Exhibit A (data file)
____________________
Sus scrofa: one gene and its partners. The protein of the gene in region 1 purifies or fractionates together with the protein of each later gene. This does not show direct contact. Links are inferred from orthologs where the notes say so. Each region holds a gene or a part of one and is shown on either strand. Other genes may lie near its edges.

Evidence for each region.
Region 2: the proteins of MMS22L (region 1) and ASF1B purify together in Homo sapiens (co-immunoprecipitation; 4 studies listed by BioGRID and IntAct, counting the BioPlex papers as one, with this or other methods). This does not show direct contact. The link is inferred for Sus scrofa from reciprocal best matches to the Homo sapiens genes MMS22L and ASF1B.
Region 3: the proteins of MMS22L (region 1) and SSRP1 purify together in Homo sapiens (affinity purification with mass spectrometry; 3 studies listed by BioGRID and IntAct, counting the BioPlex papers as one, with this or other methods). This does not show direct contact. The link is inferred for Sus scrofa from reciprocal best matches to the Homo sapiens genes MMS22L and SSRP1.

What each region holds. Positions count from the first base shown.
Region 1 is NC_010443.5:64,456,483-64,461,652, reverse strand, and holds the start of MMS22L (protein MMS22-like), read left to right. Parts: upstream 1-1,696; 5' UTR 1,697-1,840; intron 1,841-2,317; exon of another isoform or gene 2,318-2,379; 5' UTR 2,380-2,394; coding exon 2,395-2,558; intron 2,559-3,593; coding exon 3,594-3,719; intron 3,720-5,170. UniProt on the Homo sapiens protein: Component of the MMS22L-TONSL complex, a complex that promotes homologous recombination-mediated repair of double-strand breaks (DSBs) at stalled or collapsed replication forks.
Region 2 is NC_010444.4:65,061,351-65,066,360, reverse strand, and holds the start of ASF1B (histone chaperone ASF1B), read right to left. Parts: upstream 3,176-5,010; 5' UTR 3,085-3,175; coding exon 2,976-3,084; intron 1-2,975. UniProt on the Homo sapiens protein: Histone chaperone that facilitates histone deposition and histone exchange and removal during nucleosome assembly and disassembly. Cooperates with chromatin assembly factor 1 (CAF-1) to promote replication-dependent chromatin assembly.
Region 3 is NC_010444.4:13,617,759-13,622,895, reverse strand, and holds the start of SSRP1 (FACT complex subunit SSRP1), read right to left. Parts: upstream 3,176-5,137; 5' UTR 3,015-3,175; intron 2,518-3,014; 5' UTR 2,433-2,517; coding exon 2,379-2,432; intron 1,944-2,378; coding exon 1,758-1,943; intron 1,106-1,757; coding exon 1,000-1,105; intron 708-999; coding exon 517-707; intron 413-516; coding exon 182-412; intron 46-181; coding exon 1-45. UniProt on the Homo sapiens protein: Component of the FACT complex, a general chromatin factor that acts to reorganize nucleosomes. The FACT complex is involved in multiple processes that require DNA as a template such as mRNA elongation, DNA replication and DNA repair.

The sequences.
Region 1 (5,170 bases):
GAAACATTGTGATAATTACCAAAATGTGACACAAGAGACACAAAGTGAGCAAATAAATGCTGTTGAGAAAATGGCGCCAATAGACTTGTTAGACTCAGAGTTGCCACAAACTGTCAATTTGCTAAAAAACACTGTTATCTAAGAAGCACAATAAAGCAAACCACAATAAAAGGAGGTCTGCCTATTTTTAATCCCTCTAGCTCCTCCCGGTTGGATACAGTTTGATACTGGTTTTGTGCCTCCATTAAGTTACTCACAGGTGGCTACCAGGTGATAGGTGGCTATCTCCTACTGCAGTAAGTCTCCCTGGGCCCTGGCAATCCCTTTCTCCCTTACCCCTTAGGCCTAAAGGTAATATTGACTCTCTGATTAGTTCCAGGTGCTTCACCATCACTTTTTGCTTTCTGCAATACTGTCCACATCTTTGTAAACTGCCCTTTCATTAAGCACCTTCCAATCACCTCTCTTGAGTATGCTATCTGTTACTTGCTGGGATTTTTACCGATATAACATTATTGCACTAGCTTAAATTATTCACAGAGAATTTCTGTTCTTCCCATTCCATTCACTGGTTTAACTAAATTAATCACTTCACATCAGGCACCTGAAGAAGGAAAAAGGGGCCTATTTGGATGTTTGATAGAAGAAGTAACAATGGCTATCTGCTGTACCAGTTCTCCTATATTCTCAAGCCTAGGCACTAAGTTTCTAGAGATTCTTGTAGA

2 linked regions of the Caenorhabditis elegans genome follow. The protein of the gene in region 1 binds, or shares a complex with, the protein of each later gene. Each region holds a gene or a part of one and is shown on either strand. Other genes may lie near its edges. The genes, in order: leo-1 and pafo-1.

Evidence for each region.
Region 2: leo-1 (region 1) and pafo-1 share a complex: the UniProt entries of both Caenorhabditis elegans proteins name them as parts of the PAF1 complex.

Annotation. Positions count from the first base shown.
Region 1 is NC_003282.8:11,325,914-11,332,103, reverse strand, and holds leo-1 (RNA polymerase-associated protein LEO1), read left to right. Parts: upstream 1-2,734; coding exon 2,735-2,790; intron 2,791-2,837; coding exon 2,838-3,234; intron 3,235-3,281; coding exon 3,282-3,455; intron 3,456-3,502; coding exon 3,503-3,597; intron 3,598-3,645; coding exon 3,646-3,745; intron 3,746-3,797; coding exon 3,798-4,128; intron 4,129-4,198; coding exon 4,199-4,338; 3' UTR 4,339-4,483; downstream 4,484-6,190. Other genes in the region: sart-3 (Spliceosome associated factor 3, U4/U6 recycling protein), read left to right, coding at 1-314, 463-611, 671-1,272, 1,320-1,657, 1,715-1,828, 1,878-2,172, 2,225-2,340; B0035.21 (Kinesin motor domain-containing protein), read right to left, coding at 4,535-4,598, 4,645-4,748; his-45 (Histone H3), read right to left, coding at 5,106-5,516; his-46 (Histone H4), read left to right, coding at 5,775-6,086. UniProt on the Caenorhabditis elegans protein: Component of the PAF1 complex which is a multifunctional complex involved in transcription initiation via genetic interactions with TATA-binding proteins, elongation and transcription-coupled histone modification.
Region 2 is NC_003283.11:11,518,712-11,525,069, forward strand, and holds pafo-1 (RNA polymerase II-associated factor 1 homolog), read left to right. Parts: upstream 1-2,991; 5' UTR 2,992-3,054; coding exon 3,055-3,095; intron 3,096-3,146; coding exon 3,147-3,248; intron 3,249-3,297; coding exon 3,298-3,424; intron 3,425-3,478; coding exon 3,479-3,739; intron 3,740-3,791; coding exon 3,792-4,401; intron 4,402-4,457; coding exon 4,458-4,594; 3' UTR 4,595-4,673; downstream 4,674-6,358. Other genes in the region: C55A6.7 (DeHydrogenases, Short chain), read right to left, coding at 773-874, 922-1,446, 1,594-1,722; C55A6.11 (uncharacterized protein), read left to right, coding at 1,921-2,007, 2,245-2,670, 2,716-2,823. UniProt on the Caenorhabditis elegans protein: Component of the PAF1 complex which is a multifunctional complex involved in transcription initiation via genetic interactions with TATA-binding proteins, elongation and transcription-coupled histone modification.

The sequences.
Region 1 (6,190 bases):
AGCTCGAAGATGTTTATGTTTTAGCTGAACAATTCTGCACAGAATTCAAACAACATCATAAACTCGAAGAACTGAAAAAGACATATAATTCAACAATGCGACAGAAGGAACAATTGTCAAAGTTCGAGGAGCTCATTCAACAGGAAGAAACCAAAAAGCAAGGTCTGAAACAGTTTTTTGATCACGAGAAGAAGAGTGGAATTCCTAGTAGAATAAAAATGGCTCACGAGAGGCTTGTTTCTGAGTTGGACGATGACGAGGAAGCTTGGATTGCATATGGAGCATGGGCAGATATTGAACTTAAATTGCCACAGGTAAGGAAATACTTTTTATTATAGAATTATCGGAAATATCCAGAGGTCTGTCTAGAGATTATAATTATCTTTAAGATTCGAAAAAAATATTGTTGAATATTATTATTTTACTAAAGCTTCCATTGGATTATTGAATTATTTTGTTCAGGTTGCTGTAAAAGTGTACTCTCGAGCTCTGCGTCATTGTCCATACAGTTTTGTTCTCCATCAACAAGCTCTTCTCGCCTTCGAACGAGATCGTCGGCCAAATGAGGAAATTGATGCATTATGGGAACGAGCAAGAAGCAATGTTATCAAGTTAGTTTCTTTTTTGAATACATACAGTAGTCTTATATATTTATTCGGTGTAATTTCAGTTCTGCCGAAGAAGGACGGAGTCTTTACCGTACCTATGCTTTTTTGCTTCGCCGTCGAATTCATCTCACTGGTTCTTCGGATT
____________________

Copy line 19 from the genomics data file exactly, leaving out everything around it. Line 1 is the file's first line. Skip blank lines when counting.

Region 1 (6,190 bases):